I hit the ground, tumbled sideways into said ditch, landing upside down with the belt twisted and holding me tight against the pole. My shirt was torn to shreds.

I stayed there for several minutes, hoping no one had seen me fall, then started wishing someone had seen me, and would come help me get out of the ditch. Finally, I managed to undo the safety strap, then slid to the bottom of the ditch. I finally got to my feet, knees shaking, and my face, chest and stomach literally on fire. I was scraped and scratched from my cheek to my waist and there must’ve been a hundred large, creosote splinters in me!

I got most of the splinters out, and somehow struggled through the rest of the day—I used the ladder—but by the time I got home, I was miserable. Bunk helped me get the rest of the splinters out, chuckling the entire time. I’m pretty sure he was laughing at me, not with me.

That weekend, we went out back again, and Bunk gave me a thorough lesson on how to climb poles. He also showed me how to get down after I’d gone up. I listened intently to every word he said.

 

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Lift Her Up

One of my favorite songs is, You Raise Me Up by Celtic Woman, and when I hear it, I think of the wonderful mother God blessed me with. She raised me up with her prayers—all my life—and placed me on God’s shoulders.  She may not be perfect, but to me and God, she’s awesome and beautiful, and all her life she has shared a song of love and joy with the world around her. His spirit is within her, and she has produced much fruit, and so, I pray:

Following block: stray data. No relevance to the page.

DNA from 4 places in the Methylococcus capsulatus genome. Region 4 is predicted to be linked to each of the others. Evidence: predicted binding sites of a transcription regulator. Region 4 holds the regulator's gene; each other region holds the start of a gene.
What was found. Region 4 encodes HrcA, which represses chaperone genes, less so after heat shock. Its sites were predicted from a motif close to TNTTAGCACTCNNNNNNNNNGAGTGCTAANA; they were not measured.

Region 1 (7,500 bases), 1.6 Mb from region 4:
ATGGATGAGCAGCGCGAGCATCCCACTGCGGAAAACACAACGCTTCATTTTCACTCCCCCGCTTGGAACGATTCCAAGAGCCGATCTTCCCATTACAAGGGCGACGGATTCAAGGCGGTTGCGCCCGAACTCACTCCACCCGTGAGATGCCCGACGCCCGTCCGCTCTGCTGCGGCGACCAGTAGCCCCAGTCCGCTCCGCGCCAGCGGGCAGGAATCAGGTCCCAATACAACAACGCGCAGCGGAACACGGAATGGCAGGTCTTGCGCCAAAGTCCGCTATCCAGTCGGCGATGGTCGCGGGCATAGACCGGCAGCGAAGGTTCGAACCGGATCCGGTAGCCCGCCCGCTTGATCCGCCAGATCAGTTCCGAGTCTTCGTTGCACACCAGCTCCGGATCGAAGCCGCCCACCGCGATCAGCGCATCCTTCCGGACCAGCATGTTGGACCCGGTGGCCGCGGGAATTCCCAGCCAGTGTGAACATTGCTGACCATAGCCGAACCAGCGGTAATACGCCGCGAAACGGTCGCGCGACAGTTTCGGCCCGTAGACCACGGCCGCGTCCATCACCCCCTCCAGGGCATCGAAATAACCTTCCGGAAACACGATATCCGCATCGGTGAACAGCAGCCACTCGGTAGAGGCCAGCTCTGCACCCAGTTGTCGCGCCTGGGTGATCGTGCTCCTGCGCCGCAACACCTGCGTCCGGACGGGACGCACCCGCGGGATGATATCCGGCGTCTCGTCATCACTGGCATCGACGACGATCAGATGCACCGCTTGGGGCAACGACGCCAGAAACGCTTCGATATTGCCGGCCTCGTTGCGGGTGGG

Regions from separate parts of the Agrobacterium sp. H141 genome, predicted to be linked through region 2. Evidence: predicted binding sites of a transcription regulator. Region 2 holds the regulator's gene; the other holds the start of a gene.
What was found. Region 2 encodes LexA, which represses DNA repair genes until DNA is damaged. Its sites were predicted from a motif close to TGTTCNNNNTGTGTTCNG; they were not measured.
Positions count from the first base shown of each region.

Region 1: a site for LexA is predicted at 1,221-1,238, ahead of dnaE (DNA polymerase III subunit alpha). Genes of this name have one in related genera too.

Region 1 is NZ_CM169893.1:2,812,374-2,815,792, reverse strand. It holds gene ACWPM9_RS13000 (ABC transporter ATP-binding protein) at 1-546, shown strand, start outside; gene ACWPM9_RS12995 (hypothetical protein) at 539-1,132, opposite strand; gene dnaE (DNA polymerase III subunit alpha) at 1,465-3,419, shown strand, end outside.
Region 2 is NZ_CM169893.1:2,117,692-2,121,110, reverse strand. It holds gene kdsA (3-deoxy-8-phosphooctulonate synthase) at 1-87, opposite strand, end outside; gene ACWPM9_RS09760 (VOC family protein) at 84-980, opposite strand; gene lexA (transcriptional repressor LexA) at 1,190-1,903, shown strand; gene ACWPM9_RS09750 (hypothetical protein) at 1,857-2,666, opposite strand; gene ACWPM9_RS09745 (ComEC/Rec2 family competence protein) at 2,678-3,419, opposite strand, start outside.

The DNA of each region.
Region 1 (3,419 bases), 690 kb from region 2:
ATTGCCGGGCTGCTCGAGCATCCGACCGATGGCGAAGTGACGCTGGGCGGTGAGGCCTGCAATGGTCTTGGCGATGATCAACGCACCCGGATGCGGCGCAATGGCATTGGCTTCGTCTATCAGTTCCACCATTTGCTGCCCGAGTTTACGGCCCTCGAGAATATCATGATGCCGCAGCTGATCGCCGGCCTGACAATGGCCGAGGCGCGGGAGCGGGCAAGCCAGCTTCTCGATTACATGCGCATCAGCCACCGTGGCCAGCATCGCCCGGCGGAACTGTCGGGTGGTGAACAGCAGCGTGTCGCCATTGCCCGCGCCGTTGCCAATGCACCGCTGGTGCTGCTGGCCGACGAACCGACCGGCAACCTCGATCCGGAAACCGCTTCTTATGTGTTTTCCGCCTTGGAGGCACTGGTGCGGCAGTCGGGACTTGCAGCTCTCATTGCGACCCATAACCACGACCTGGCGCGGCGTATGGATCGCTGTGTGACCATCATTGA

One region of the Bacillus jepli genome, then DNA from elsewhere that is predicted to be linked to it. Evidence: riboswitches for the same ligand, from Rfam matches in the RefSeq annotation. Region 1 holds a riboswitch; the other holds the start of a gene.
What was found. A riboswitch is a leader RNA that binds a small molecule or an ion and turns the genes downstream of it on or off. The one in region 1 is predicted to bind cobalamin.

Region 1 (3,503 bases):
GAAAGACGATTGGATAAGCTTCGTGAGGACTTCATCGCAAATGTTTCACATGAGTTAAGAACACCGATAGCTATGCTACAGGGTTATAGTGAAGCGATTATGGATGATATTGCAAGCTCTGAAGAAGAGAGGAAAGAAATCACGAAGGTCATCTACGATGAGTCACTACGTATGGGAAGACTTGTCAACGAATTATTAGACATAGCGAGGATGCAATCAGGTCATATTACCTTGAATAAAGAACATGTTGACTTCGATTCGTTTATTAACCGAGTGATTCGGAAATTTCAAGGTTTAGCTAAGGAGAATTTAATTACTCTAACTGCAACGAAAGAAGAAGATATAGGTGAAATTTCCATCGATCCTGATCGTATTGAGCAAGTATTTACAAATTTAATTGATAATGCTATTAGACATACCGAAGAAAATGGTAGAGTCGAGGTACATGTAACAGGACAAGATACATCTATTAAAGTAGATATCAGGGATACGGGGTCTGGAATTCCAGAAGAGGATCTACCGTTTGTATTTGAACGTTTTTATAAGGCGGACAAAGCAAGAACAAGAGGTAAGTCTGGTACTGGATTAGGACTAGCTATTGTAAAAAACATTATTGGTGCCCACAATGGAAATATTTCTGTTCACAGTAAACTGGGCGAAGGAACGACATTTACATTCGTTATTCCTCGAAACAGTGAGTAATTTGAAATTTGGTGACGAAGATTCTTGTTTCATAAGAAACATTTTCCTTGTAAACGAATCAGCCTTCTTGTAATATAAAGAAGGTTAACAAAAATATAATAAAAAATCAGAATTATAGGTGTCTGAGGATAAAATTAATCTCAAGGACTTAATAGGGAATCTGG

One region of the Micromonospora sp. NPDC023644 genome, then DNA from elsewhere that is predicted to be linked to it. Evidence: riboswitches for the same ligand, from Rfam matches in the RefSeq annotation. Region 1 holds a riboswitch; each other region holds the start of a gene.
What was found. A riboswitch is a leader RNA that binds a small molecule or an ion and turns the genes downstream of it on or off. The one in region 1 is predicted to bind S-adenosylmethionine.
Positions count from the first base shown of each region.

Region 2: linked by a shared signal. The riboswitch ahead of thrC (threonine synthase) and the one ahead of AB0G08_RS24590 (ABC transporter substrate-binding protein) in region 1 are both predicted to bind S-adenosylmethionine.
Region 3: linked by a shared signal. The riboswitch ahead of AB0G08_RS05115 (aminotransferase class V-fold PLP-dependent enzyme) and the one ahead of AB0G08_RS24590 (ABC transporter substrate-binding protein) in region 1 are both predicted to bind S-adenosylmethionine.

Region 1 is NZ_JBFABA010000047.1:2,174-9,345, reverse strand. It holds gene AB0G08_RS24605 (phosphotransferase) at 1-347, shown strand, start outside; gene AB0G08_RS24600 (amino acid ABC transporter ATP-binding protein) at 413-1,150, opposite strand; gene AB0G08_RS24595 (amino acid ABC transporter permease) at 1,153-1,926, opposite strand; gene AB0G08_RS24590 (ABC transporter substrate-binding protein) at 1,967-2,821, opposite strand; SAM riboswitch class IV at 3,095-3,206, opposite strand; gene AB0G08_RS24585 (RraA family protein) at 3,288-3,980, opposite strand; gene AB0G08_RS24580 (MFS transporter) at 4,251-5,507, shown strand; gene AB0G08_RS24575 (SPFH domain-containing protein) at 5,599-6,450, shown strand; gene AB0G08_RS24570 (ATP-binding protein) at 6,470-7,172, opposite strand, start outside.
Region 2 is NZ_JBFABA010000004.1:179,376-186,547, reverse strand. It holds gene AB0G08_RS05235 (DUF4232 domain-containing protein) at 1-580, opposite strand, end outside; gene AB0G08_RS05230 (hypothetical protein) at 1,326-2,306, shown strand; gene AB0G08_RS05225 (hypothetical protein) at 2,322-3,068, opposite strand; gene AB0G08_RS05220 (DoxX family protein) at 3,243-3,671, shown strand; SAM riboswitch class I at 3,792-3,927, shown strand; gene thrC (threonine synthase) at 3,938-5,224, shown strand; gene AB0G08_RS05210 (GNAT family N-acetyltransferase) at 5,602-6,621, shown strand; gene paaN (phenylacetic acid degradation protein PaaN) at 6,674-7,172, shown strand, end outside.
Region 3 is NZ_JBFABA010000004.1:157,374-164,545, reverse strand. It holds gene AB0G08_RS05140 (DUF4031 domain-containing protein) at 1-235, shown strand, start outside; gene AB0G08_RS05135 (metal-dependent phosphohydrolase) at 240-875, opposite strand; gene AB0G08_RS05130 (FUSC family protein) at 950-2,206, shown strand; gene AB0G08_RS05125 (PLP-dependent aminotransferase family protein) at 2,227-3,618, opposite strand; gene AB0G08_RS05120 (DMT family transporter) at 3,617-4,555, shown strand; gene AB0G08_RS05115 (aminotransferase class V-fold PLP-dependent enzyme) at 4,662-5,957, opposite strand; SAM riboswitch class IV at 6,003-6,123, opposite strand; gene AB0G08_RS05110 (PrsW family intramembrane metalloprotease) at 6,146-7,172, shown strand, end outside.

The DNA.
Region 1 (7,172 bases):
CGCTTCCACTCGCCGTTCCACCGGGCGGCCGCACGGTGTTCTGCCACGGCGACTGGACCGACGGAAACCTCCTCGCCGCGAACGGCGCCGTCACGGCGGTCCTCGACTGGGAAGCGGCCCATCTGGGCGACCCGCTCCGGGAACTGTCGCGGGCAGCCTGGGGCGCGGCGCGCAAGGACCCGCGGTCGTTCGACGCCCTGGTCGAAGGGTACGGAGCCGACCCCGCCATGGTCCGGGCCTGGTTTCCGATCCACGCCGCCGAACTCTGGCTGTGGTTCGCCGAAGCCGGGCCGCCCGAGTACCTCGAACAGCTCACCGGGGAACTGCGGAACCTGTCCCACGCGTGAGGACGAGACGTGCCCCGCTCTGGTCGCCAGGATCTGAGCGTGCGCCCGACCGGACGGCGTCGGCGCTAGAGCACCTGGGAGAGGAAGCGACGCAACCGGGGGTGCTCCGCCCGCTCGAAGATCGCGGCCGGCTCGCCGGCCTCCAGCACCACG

Mom's cloud quote

But the fruit of the spirit is love, joy, peace, patience, kindness, goodness, faithfulness, gentleness and self-control. Against such things there is no law. Galatians 5:22-23

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Just A Boy! It’s Here!

Just A Boy - Cover“JUST A BOY”—my new book—is now available! The paperback can be purchased on Amazon, Barnes & Noble and through the publisher, Outskirts Press. Now available on Amazon Kindle, too!

AMAZON

AMAZON – KINDLE

BARNES & NOBLE

OUTSKIRTSPRESS

Click on any of the four links above to purchase your copy!

THANK YOU!

 

 

 

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A Promise Comes

For some reason this poem came to mind this morning. I wrote it in 2006 but it seems appropriate I should share it again today, the day after Labor Day.

I was taught at a very young age: Never give up. Never quit.

~~~~~~~~~

A Promise Comes

 

The sunburnt harvest moon slowly rises

on the porch

Picture courtesy of Google Images

In the east on this late day in fall

A gentle breeze moves the porch swing

In the distance a whippoorwill calls

 

The neighbor’s dog down the way barks

While lightning bugs blink in the yard

Serenity wraps ‘round us like a shawl

‘tis forgotten that life is so hard

 

From the children’s room, soft giggles

As they play with their simple toys

Their lives are filled with struggles

And yet, they hang on to their joy

 

In evening dim we dream of olden times

The way it used to be

To go and come and just walk about

In a place called land of the free

 

We rise each day and do our work

As to the Lord, and not as to man

Doing as we are told to do

Singing hymns, we work the land

 

We know not if our wait be long

But know alone, we won’t carry this load

And soon we’ll rejoice and praise our Lord

A promise comes down the dusty road

 

Copyright © 2006 C. Mashburn